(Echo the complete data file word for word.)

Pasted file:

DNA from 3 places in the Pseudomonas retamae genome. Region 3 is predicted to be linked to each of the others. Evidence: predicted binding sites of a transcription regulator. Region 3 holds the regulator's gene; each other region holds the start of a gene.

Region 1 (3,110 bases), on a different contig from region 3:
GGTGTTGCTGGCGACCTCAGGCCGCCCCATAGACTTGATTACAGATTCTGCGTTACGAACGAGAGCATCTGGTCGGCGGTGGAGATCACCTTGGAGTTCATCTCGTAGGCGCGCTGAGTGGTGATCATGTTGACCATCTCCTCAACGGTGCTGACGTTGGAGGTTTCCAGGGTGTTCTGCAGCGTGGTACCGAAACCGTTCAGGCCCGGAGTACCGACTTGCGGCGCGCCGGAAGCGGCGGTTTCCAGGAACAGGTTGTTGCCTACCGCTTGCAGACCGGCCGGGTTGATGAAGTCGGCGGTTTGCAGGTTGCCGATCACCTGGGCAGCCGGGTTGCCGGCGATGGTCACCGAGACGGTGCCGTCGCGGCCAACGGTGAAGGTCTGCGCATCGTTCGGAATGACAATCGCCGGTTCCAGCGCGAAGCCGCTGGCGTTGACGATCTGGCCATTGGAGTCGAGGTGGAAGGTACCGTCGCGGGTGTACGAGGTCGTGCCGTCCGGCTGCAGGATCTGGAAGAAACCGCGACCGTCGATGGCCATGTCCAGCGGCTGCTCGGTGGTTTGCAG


DNA from 3 places in the Pseudomonas retamae genome. Region 3 is predicted to be linked to each of the others. Evidence: predicted binding sites of a transcription regulator. Region 3 holds the regulator's gene; each other region holds the start of a gene.

Region 1 (3,110 bases), on a different contig from region 3:
GGTGTTGCTGGCGACCTCAGGCCGCCCCATAGACTTGATTACAGATTCTGCGTTACGAACGAGAGCATCTGGTCGGCGGTGGAGATCACCTTGGAGTTCATCTCGTAGGCGCGCTGAGTGGTGATCATGTTGACCATCTCCTCAACGGTGCTGACGTTGGAGGTTTCCAGGGTGTTCTGCAGCGTGGTACCGAAACCGTTCAGGCCCGGAGTACCGACTTGCGGCGCGCCGGAAGCGGCGGTTTCCAGGAACAGGTTGTTGCCTACCGCTTGCAGACCGGCCGGGTTGATGAAGTCGGCGGTTTGCAGGTTGCCGATCACCTGGGCAGCCGGGTTGCCGGCGATGGTCACCGAGACGGTGCCGTCGCGGCCAACGGTGAAGGTCTGCGCATCGTTCGGAATGACAATCGCCGGTTCCAGCGCGAAGCCGCTGGCGTTGACGATCTGGCCATTGGAGTCGAGGTGGAAGGTACCGTCGCGGGTGTACGAGGTCGTGCCGTCCGGCTGCAGGATCTGGAAGAAACCGCGACCGTCGATGGCCATGTCCAGCGGCTGCTCGGTGGTTTGCAG